# Price Multiples: A Primer on Application of Relative Valuation Methods

Price multiples are widely used in financial world for comparative analysis of equities. It provides a quick reference to judge the valuation of the stock with respect to other available options. The valuation could be in terms of measure of earning, sales, cash flow or book value of shares. All these different measures create the confusion in the mind of analyst to choose the appropriate ratio to be used for valuing a stock as different sectors have different attributes and correct valuation techniques should be applied.

P/E Ratio

This is the most commonly used measure in the valuation world, as earning per share (EPS) is regarded as the main driver of stock value. On the long run the P/E differences eventually track the stock performance and its appeal is from the fact of ease of calculation.

Though it is very widely used tool but it is subjected to the discretion of accounting policies being adopted by the management that would destroy the sanctity of comparability. The major impediment of this ratio is its non-applicability for a negative earning company and since earnings are by nature most volatile so it sometimes produces erratic results.

P/E ratios are denoted in two ways:

Trailing P/E Ratio = Market Cap of stock / Last year earning = MPS/ Last Year EPS

Forward /Leading P/E Ratio = Market Cap of stock / Forecasted this year earning = MPS/ Forecasted this Year EPS

The Trailing P/E ratio would be meaningless if the company has done some serious corporate actions (mergers, acquisitions, asset sales, write downs) last year.

Similarly for Leading P/E, if the company’s earnings are volatile in nature the forecasting becomes difficult with any surety.

P/B Ratio

Book value being a cumulative amount is generally positive (if not sustaining huge losses for few years, severely bankrupt) even when the earnings are negative, so it could be used in places where P/E can’t be.

Book value is more stable than earnings and could be used for stocks with fluctuating earnings.

This measure is particularly suited for companies holding liquid assets especially Banks, Insurance companies, NBFCs, etc. It is also very useful for valuing companies expected to go out of business as it deals with the book value of net assets.

P/B ratio can’t be used in comparing two companies who have different models of asset holding due to management decisions. Some might go for building in-house competencies hence bloating asset value whereas some might follow asset light model with outsourcing many of the activities.

Different accounting standards adopted also may give erroneous results while comparing as some costs might be expensed in some companies while the same being capitalized by others. With US GAAP and IFRS evolving as two major global standards the aberrations due to these are now diminishing.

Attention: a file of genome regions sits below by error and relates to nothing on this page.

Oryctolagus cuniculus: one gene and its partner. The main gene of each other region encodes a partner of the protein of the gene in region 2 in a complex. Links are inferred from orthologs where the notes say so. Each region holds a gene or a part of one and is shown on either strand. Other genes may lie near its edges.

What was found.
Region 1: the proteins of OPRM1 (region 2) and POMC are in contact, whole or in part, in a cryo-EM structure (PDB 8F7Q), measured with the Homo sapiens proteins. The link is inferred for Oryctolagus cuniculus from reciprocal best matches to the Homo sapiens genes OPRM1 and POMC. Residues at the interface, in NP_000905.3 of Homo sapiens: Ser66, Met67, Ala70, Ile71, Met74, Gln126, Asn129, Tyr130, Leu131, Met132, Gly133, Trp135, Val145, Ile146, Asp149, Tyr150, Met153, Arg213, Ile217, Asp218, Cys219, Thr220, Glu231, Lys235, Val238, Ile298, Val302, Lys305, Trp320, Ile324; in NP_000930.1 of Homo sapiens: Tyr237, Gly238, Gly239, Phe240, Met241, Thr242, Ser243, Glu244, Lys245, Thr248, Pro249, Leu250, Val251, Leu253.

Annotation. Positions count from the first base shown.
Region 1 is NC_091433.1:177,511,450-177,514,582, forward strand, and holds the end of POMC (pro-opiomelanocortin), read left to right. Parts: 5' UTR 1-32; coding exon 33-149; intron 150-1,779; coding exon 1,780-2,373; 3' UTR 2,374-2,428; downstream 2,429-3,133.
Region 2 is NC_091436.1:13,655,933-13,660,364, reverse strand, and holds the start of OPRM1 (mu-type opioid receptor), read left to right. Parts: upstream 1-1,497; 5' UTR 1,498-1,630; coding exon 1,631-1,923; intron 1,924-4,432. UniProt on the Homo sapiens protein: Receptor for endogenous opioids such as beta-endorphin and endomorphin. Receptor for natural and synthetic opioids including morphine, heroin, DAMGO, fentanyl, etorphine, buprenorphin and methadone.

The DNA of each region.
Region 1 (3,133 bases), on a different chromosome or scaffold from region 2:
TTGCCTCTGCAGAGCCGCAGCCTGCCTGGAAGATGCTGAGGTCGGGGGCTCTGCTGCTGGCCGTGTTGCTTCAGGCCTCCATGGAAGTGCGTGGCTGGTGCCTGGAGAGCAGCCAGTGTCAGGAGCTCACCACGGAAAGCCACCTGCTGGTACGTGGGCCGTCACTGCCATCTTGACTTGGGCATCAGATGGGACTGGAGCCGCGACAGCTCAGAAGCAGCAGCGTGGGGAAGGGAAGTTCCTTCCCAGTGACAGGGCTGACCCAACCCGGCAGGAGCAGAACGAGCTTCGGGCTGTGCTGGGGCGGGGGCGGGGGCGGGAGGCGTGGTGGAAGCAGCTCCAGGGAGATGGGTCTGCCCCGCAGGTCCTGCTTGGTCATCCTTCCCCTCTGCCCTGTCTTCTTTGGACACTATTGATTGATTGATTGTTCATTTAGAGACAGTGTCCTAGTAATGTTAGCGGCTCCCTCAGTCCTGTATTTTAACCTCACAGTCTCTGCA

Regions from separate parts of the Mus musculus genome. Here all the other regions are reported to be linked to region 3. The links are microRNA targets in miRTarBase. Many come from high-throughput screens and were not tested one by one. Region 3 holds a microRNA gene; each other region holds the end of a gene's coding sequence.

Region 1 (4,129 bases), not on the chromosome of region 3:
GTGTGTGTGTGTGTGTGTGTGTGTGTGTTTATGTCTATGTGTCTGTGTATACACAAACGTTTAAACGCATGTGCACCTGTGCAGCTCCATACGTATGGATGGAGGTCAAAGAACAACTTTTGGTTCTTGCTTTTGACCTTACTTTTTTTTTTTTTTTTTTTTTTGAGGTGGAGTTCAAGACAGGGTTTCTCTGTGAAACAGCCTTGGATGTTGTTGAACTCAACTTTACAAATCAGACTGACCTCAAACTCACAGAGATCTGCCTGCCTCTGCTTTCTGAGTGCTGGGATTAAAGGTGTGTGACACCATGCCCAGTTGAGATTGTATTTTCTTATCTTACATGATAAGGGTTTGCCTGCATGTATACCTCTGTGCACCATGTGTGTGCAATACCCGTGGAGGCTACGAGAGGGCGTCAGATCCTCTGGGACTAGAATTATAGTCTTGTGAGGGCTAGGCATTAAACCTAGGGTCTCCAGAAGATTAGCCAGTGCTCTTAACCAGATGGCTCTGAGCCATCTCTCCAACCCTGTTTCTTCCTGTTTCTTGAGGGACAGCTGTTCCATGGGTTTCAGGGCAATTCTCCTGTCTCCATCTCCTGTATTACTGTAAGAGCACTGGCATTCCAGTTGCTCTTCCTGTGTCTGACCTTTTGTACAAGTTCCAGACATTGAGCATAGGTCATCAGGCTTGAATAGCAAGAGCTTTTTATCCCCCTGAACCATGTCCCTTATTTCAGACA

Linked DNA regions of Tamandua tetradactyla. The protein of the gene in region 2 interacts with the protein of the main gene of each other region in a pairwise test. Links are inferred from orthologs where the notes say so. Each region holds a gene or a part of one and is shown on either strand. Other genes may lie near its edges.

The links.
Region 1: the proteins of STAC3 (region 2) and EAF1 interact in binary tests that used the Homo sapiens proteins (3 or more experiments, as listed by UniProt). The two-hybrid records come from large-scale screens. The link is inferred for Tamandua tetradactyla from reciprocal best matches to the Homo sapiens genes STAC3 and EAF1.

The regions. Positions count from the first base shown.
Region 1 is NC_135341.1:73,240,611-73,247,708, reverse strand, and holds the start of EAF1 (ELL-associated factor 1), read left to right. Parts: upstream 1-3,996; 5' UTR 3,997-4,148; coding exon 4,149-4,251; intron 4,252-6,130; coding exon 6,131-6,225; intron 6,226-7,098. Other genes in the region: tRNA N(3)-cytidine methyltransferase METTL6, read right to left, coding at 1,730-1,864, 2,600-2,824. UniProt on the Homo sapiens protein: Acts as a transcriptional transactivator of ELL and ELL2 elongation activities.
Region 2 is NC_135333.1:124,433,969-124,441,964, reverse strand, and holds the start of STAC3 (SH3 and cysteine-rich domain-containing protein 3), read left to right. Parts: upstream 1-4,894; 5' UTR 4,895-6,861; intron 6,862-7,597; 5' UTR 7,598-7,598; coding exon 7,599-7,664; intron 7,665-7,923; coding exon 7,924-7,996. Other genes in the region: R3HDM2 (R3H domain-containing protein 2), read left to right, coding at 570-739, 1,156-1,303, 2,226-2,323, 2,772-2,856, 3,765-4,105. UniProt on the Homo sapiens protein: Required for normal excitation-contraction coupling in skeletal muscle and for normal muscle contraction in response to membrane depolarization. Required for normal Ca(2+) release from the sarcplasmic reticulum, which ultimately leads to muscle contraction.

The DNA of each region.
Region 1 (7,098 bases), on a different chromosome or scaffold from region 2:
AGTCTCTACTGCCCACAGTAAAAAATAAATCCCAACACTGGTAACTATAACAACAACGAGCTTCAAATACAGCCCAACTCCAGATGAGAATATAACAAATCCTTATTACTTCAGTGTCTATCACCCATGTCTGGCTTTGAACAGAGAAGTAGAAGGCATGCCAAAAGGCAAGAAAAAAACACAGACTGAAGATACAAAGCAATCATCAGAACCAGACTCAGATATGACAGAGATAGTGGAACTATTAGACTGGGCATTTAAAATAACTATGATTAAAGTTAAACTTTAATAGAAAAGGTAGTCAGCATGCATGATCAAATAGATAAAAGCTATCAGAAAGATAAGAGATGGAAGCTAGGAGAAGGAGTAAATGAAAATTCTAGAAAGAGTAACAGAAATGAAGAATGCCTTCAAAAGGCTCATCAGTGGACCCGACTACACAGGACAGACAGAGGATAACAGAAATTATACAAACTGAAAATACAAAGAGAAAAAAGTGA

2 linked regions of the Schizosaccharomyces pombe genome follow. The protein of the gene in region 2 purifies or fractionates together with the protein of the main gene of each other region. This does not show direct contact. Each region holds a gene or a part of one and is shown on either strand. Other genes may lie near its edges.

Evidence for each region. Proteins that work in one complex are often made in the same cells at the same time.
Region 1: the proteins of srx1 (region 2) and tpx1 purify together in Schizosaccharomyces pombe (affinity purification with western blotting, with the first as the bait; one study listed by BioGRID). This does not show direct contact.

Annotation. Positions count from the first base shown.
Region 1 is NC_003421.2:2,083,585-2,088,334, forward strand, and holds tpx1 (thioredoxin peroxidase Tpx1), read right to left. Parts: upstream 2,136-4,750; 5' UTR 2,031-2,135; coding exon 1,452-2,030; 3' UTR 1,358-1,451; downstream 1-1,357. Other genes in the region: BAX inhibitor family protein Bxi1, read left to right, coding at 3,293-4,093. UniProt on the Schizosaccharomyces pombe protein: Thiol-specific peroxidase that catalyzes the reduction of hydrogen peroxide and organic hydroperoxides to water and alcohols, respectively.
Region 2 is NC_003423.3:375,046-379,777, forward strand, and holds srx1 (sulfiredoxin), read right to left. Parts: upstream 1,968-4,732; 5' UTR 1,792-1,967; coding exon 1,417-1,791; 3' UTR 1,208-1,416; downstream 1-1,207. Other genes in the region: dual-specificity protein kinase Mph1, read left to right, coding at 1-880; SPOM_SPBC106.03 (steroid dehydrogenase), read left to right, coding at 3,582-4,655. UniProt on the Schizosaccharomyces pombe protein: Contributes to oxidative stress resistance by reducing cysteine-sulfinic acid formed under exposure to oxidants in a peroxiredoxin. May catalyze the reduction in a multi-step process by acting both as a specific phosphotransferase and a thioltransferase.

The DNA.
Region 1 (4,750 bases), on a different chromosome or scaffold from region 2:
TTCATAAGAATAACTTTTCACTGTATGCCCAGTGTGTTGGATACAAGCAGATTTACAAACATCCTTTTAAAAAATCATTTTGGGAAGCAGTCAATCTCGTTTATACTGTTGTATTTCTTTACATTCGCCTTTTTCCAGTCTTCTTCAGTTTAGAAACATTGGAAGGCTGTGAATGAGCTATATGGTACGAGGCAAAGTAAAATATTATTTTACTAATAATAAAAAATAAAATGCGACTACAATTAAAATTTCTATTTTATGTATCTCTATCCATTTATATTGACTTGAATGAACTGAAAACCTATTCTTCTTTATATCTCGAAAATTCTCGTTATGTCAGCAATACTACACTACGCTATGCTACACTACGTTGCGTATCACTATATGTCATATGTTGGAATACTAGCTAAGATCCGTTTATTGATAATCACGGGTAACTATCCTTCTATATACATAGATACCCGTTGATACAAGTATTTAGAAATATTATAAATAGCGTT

In an inflationary economy / developing economy the Book Value of assets doesn’t denote the true value of investments and is understated. This makes it more difficult to apply while comparing.

P/B ratio is defined as:

P/B Ratio = Market cap/ Book value of equity = MPS/Book value per share

Book value of equity is calculated as: Common equity = (Total assets – Total liabilities) – Preferred stock (if any)

Though this measure has many advantages, it should be calibrated for making the comparisons meaningful. Especially we need to make adjustments to firms that follow different inventory evaluation method.

Also finance companies have many off-balance sheet items to take advantage of taxations and report a healthy picture, so an analyst should be diligent and standardize the items before comparing.

P/S Ratio

Price to Sales ratio could be used in all cases as sales would definitely be a positive number. It is also less manipulated than the other figures (though some sales pursuing to shore up the figures at the end happens, still it can’t be done on a larger scale).

This could even be used for distressed firms and the ratio is less volatile than the other two described above.

P/S ratios are very apt to be used in start-up companies as otherwise the other ratios will give meaningless results.

This is the least used ratio among its siblings though it gives quite decent results even for mature industries.

P/S Ratio is defined as:

P/S ratio= Market cap/Total sales = MPS/Sales per share

This ratio doesn’t give the analyst a true picture of the bottom line or the health of the organization as high growth in sales might be at the cost of shrinking margins. So though this ratio will value the firm favorably for high sales achieved but risks a firm with higher margins and lower sales to be valued adversely.

It is advised that this ratio be used in conjunction with valuation parameters.

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